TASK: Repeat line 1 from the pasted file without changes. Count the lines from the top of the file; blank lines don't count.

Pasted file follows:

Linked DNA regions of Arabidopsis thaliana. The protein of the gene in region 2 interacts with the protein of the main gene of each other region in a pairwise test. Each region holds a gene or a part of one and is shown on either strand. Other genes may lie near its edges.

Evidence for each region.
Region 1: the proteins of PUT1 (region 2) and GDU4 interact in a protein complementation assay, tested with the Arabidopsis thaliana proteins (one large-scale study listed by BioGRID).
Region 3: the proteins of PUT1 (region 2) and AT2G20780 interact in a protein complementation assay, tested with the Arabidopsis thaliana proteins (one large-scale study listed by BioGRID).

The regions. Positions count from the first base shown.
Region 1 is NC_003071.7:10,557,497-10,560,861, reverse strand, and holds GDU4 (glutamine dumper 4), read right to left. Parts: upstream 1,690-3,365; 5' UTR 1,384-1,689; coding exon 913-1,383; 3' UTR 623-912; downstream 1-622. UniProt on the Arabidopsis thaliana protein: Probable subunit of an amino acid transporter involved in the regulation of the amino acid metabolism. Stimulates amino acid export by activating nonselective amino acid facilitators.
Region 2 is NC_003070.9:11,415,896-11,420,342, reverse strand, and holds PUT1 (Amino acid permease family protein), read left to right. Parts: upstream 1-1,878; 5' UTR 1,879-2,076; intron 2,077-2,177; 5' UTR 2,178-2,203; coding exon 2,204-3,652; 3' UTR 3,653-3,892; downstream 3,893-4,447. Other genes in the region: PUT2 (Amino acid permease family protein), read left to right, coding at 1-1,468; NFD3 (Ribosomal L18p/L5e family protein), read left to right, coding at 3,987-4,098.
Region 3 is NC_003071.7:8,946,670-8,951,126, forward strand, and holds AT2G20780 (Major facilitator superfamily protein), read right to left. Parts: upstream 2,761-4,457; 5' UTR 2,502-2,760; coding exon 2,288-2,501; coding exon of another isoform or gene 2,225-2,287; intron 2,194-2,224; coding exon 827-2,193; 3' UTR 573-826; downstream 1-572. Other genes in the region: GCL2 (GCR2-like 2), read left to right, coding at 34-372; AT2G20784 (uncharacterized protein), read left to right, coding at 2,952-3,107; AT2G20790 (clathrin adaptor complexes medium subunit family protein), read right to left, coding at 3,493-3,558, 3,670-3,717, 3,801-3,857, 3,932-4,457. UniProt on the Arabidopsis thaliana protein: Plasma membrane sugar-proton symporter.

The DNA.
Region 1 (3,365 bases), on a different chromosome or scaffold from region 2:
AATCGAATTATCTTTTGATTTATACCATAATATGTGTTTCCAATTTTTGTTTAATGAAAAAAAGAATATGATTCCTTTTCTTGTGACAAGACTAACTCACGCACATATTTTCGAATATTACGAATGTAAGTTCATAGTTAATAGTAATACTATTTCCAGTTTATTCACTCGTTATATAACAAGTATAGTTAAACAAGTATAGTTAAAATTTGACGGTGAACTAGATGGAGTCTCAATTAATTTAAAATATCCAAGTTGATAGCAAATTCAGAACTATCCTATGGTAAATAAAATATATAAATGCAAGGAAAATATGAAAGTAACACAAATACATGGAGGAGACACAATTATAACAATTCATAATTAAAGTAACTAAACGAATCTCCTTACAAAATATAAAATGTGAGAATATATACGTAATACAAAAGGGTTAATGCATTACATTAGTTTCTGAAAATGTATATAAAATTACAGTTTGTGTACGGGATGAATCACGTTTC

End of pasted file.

Linked DNA regions of Arabidopsis thaliana. The protein of the gene in region 2 interacts with the protein of the main gene of each other region in a pairwise test. Each region holds a gene or a part of one and is shown on either strand. Other genes may lie near its edges.